A Christmas card sent by Bessie Crump, the widow of former Memphis mayor and Tennessee congressman, Edward Hull Crump, to Henry Humphreys of Sohm, Humphreys and Ling, Attorneys, in 1954. Mrs. Crump notes that it was the last card her husband selected before his death in October that year. The card was cut into two pieces for framing, and subsequently reframed. The pieces were removed from their frame for preservation reasons.
Letter from E.H. Crump, Memphis, Tennessee, to Chancellor R.B.C. Howell, Seventh Chancery Division, Nashville, Tennessee, dated June 13, 1940. Crump refers to his opposition to U.S. Communist Party leader Earl Browder whom he describes as a traitor. From August 1939, Browder (1891-1973) was an outspoken opponent of American involvement in the Second World War. He was charged with passport fraud in early 1940 and was appealing his conviction when Crump wrote this letter. Browder's conviction was finally upheld by the Supreme Court in February 1941 and he was sent to prison for four years. His sentence was commuted by President Roosevelt in 1942.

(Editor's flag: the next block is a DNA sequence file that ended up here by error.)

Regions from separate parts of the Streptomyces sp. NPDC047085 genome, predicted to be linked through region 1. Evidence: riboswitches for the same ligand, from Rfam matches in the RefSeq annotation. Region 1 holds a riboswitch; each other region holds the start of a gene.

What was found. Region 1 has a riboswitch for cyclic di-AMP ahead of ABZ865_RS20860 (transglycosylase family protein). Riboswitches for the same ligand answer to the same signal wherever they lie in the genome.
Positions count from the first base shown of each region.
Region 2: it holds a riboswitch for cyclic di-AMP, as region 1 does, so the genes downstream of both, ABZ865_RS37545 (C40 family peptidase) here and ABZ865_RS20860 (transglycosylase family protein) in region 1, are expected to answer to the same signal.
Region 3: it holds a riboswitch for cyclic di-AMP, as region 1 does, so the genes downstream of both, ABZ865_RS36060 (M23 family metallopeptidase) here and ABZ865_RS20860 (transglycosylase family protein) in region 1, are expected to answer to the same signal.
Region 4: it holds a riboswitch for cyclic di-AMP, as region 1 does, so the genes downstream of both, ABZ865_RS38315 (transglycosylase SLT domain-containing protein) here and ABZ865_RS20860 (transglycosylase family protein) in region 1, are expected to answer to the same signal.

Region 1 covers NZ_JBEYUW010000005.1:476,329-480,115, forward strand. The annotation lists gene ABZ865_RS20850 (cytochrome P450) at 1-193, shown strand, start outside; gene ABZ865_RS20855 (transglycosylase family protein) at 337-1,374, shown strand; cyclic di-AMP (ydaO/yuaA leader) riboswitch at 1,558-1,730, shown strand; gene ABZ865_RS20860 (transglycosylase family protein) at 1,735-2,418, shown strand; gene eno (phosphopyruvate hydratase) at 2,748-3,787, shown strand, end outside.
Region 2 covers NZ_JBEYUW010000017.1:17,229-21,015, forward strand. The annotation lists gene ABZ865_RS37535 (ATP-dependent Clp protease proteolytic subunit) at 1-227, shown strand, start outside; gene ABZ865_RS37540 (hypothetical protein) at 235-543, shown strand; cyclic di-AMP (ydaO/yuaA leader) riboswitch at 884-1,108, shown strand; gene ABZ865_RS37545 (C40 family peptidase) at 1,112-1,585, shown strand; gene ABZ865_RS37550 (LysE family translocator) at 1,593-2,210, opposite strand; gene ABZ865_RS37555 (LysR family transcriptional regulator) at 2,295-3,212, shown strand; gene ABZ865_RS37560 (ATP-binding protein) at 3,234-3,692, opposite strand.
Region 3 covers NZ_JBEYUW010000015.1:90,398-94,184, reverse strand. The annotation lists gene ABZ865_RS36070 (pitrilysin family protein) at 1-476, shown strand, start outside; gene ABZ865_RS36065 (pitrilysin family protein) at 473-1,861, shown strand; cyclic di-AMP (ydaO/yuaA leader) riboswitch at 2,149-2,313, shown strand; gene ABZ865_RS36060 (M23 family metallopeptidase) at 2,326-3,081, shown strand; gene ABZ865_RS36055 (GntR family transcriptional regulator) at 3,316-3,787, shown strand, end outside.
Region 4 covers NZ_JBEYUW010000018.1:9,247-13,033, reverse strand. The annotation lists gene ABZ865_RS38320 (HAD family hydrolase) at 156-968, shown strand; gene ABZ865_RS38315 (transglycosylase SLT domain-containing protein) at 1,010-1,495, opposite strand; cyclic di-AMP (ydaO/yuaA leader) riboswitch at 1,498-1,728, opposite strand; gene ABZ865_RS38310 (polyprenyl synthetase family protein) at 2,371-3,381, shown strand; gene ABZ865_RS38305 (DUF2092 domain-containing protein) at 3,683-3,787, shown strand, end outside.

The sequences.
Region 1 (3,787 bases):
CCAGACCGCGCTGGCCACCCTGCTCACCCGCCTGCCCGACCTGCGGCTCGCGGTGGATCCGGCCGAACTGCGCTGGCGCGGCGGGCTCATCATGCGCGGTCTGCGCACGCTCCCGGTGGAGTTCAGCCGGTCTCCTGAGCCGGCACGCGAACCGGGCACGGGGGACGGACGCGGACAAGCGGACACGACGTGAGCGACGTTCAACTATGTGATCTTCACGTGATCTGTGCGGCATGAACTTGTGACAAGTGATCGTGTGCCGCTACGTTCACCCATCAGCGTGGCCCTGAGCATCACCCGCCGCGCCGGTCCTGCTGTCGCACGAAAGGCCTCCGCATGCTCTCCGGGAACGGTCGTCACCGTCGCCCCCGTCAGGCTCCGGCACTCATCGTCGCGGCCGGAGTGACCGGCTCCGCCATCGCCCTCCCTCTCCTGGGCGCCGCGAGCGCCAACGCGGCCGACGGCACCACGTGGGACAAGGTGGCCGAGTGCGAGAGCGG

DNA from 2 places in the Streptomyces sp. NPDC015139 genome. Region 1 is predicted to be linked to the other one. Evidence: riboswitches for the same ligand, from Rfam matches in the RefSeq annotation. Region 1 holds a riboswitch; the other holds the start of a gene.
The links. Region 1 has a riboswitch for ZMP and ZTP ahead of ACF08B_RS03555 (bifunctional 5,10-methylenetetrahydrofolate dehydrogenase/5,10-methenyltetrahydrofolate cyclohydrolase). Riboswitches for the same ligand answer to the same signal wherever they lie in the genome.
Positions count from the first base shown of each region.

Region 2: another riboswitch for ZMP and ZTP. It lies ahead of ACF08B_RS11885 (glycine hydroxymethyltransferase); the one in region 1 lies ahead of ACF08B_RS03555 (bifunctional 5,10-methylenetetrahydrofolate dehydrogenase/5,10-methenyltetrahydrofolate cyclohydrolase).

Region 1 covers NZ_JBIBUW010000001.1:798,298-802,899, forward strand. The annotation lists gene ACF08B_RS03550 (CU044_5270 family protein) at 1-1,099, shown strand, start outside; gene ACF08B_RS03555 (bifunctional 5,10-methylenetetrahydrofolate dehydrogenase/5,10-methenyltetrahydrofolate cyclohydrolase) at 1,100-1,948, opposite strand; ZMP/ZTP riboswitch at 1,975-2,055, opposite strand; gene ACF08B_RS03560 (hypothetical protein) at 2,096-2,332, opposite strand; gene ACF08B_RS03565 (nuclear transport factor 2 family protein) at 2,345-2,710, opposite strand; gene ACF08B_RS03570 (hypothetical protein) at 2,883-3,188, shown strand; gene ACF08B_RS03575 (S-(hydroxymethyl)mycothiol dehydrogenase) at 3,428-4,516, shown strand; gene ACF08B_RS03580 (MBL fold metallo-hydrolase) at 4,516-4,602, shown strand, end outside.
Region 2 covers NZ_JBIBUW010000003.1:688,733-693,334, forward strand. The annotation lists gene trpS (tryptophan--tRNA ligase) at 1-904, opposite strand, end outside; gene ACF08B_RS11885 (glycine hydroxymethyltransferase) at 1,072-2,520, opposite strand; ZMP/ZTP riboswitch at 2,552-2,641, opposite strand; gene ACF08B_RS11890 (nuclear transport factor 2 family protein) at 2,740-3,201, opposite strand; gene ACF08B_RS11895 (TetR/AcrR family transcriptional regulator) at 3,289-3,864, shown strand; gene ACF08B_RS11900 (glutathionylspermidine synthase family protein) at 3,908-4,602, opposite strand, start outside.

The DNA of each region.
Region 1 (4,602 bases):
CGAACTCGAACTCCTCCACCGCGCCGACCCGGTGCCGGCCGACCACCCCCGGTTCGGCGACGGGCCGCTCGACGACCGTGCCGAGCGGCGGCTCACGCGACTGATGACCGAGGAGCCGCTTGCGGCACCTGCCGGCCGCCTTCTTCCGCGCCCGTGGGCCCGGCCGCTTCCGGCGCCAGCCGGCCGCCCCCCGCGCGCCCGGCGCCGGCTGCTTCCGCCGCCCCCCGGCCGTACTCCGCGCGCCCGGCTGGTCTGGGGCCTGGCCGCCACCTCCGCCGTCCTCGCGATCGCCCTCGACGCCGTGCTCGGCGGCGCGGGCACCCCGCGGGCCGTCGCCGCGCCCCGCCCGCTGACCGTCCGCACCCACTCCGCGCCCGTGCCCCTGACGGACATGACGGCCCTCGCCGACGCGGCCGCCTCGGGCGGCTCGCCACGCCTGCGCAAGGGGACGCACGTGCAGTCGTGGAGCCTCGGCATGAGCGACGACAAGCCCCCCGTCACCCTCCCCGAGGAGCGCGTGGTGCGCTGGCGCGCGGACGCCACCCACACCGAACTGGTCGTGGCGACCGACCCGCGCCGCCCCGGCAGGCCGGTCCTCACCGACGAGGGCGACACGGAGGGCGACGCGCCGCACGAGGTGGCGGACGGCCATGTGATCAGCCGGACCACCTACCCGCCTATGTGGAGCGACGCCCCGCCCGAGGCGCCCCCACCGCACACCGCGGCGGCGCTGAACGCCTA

A letter from former Memphis mayor E.H. Crump to the staff of the "Commercial Appeal" newspaper dated May 23, 1939. The letter acknowledges the condolences of staff at the newspaper on the death of his son John (1910-1939) in a plane crash in Mississippi on May 2, 1939, while on a promotional tour for the Cotton Carnival. The plane was owned by the newspaper, and a reporter and the pilot were also killed.
Printing is not supported at the primary Gallery Thumbnail page. Please first navigate to a specific Image before printing.